A group of self-described California “privacy advocates” is making a final push to gather enough signatures to place an initiative on 2016 ballots that would ban transgender people from using public bathrooms and locker rooms that correspond with their gender identity.
But opponents say the measure actually would introduce alarming invasions of privacy, as a minimum $4,000 civil award for catching a violator incentivizes people to visually inspect the anatomy of others changing or using a restroom.
The two camps, both using the language of privacy and personal rights, are preparing for an election-year fight, given a historically low initiative signature requirement due to poor voter turnout in 2014.
Proponents are turning to churches for a hoped-for signature windfall this weekend, and they’re optimistic about scoring a spot on ballots. “They’re coming in large crates right now by mail,” says Tim LeFever, a member of the executive committee of Privacy for All, which is sponsoring the proposal.
LeFever says activists are not paying petition-circulators but should be able to clear the 365,880 valid-signature requirement. They’re asking supporters to postmark forms by Monday ahead of a hard Dec. 21 filing deadline.
Perhaps surprisingly, LeFever says he hasn’t heard concern from initiative supporters that opposite-sex people would enter gender-segregated facilities to ogle them. Instead, he says a more abstract sense of decency drives most people’s qualms about transgender people picking which facility to use.
“I’ve heard very few people talk about ogling, it’s just a certain sense of modesty and privacy,” he says. “There’s just a sense when you go into a bathroom, into a stall where you’re disrobing to use a toilet, there’s a sense you should have people of the same gender around you.”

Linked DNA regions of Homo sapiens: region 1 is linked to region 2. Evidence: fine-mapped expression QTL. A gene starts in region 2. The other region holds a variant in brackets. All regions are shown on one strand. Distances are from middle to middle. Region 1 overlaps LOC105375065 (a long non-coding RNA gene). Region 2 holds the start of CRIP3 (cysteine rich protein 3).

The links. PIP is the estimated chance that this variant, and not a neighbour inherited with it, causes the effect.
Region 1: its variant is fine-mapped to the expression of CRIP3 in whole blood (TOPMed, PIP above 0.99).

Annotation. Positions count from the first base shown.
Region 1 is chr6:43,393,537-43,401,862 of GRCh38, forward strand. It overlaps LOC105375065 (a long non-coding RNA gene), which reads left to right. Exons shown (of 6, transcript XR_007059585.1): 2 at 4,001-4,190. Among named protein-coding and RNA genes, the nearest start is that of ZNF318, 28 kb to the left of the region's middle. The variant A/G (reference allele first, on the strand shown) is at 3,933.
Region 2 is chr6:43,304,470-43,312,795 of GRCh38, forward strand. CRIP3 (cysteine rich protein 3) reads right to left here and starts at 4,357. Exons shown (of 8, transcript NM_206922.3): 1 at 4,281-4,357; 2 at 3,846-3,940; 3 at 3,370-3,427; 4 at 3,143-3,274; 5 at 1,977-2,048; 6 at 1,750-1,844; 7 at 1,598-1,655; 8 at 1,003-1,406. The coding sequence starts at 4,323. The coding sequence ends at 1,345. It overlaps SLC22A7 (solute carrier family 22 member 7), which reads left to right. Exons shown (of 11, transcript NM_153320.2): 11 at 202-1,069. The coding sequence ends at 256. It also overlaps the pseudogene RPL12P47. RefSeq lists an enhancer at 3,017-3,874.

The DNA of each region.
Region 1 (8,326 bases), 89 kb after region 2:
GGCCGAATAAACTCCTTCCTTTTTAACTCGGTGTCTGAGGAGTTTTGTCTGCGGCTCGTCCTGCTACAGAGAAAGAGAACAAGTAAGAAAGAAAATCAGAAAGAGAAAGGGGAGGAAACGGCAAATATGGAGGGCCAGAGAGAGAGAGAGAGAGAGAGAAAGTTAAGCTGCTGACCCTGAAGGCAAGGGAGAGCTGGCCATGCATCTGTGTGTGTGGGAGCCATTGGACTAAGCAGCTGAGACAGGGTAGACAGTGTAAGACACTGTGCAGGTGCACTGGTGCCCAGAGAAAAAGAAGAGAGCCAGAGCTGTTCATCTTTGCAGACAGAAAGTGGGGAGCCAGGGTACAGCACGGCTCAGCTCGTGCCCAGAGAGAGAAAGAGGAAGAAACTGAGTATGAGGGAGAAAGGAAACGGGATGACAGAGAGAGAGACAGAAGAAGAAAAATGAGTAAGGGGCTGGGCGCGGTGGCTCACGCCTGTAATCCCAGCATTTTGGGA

The struggle began after passage in 2013 of AB 1266, which allows students to choose which gendered facility to use.
LeFever’s group, then called Privacy for All Students, submitted what it claims were enough signatures to present the matter to voters in 2014 for a citizen veto. State elections officials found the group had only submitted 487,484 valid signatures, about 17,000 under the requirement – a matter that still is being litigated, perhaps resulting in two similar measures on 2016 ballots.
Betty Ellis, a female soccer linesman, takes a break in a men’s locker room in 1981 in Santa Rosa, California.
Opponents already are preparing to fight back. A coalition of groups including the Transgender Law Center and the American Civil Liberties Union have formed a steering committee to take on the challenge, says Equality California Executive Director Rick Zbur.
“Opposing this measure will be our highest electoral priority if it gets on the ballot,” Zbur says.
Zbur says he hopes the initiative won’t qualify for the ballot, but he’s concerned that conservative churches may vault the measure over the signature threshold.
Though he sees the measure as unnecessary and discriminatory against a small and historically mistreated minority group, Zbur says it would have alarming effects for many others.
“It really is a huge invasion of privacy for the entire public,” he says. “What this would result in, essentially, is bathroom police. There’s a $4,000 bounty on catching someone, so it gives incentives to people to self-monitor bathrooms and accost people who are coming out and allows individuals to make subjective determinations about whether someone looks adequately masculine or feminine.”
Under the measure, someone whose “privacy was actually violated” or someone who “declined to use a facility because of a violation” could sue both the government entity and the alleged offender. They would be entitled to attorney fees and a minimum of $4,000. Private business would be allowed to set their own policies.
It’s unclear if the measure would pass. Legislation containing a similar proposal in Kentucky – with a $2,500 bounty on catching students in the “wrong” gendered facility – failed earlier this year after widespread and largely unfavorable coverage.
LeFever insists proponents of the measure are not motivated by bigotry. “We have compassion for anyone who feels biology has betrayed them,” he says. “We’re not trying to push some moral position here. We’re trying to push for privacy.”